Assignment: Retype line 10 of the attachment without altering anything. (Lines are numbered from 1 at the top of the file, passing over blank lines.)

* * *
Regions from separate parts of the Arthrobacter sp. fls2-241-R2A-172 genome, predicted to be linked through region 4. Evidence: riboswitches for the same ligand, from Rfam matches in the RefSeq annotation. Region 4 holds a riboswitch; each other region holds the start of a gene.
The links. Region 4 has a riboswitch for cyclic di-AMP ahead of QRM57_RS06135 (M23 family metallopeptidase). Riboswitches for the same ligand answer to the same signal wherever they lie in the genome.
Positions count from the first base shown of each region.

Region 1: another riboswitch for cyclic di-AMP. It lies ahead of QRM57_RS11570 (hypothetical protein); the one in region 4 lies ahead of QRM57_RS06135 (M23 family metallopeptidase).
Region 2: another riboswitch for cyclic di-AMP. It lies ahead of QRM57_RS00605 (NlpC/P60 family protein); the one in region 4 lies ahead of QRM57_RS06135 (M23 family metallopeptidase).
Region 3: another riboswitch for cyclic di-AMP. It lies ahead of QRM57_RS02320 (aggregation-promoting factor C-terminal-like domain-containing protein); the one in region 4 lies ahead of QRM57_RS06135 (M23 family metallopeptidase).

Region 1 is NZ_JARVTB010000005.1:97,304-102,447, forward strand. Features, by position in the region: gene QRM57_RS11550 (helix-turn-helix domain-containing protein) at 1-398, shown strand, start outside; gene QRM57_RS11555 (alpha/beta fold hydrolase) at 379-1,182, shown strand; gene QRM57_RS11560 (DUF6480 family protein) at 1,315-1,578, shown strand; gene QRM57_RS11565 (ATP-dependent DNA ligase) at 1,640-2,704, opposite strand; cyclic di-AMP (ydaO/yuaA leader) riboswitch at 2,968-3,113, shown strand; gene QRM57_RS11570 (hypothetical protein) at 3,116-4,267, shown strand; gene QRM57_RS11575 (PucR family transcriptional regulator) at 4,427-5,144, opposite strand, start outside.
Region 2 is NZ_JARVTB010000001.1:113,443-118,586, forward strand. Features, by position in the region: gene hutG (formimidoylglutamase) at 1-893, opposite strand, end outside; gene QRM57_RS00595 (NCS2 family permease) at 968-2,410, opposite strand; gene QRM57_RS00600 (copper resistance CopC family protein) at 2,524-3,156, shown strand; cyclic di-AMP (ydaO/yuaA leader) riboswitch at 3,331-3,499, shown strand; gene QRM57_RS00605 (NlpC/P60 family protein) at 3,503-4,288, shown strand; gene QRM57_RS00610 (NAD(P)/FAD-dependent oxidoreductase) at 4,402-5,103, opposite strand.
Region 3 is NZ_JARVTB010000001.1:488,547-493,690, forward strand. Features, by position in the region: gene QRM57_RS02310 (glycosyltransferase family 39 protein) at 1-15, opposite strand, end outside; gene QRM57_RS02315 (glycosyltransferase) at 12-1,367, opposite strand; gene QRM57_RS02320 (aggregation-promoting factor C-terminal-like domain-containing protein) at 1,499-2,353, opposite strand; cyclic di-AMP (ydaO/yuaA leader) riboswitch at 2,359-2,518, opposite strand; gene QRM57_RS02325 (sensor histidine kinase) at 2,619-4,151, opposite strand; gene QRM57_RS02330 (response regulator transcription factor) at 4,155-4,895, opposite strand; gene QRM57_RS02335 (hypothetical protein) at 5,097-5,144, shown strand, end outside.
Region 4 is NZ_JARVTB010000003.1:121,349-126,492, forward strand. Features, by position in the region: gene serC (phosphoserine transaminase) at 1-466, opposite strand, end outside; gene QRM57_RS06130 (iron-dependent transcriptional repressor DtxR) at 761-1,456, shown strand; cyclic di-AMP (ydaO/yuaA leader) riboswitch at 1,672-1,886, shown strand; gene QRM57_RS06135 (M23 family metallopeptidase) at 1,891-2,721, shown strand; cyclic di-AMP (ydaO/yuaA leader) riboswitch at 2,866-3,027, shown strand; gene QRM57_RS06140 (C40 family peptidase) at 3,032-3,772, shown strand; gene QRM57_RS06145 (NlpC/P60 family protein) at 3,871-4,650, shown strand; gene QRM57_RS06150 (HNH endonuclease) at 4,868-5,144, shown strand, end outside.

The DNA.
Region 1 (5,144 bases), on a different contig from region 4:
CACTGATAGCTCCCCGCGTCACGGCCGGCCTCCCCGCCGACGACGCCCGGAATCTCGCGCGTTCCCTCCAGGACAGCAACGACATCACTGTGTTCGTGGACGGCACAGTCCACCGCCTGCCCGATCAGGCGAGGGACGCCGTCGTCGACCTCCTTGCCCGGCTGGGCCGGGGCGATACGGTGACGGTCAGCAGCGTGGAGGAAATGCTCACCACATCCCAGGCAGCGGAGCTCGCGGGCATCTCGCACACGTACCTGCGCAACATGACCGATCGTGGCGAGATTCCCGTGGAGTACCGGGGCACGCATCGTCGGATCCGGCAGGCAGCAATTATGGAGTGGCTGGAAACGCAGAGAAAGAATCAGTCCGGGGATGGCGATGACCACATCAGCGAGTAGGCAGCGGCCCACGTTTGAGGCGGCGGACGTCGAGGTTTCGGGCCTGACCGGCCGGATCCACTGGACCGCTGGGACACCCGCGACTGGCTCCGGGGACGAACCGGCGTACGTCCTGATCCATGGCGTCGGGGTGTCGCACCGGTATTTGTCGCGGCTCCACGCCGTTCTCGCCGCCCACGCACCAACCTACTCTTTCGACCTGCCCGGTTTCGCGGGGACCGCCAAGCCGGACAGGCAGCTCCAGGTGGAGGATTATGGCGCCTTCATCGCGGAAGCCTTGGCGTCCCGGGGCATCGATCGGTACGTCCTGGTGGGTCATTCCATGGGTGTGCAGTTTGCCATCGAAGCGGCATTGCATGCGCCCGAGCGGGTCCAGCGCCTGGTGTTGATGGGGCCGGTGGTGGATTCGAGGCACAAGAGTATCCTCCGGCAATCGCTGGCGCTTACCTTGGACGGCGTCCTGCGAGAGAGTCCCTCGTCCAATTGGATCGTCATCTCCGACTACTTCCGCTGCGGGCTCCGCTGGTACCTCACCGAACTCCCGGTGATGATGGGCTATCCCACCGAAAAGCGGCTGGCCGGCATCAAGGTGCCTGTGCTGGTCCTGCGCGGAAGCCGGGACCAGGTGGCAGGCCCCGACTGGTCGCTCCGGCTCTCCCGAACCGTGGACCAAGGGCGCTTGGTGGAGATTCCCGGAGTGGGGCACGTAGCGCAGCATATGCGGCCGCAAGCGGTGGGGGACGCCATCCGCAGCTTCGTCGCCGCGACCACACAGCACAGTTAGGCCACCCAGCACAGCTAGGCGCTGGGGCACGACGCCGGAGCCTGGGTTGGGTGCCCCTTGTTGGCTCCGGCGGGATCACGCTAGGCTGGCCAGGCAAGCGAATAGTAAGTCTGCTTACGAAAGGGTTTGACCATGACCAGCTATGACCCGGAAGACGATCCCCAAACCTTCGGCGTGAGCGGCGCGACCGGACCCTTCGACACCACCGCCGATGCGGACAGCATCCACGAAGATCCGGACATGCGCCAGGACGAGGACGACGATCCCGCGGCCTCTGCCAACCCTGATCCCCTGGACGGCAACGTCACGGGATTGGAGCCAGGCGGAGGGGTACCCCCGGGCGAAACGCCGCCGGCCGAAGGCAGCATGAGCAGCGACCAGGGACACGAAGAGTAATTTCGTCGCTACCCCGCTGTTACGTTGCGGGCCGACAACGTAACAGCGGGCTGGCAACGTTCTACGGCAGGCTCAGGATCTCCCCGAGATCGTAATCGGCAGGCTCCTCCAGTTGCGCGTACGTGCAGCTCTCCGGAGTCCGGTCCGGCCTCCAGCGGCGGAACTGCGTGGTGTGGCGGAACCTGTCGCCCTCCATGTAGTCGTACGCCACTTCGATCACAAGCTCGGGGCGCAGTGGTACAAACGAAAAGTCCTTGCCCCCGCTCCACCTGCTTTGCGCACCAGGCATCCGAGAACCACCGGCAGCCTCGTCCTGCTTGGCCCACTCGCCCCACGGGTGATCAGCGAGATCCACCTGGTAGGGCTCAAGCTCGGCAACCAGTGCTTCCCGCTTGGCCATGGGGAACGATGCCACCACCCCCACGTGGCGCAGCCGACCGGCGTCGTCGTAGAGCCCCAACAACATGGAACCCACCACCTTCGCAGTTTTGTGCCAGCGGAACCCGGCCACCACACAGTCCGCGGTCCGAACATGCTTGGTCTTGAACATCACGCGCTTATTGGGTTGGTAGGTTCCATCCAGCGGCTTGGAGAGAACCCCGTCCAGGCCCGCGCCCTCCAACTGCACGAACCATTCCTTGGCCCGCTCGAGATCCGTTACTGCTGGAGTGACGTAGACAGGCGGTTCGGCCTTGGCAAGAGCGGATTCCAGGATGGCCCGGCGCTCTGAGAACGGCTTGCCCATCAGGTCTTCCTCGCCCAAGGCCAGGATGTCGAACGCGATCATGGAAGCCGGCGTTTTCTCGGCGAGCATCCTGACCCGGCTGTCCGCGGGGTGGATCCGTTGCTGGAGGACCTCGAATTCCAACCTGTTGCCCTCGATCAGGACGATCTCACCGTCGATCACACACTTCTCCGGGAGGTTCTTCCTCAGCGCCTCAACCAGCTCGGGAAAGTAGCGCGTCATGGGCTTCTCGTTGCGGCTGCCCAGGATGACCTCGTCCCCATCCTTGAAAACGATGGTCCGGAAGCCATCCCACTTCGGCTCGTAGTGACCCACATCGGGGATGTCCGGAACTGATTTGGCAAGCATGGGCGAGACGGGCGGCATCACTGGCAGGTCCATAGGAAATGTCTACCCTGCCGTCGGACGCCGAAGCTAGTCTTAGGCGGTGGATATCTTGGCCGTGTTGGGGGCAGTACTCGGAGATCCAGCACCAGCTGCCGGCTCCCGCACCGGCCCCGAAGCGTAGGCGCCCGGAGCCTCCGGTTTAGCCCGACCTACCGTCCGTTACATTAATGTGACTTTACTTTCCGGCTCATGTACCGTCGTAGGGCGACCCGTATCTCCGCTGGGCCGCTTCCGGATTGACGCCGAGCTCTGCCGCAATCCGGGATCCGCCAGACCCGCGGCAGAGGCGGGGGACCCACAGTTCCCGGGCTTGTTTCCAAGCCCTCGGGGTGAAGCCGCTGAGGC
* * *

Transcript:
Region 4 is NZ_JARVTB010000003.1:121,349-126,492, forward strand. Features, by position in the region: gene serC (phosphoserine transaminase) at 1-466, opposite strand, end outside; gene QRM57_RS06130 (iron-dependent transcriptional repressor DtxR) at 761-1,456, shown strand; cyclic di-AMP (ydaO/yuaA leader) riboswitch at 1,672-1,886, shown strand; gene QRM57_RS06135 (M23 family metallopeptidase) at 1,891-2,721, shown strand; cyclic di-AMP (ydaO/yuaA leader) riboswitch at 2,866-3,027, shown strand; gene QRM57_RS06140 (C40 family peptidase) at 3,032-3,772, shown strand; gene QRM57_RS06145 (NlpC/P60 family protein) at 3,871-4,650, shown strand; gene QRM57_RS06150 (HNH endonuclease) at 4,868-5,144, shown strand, end outside.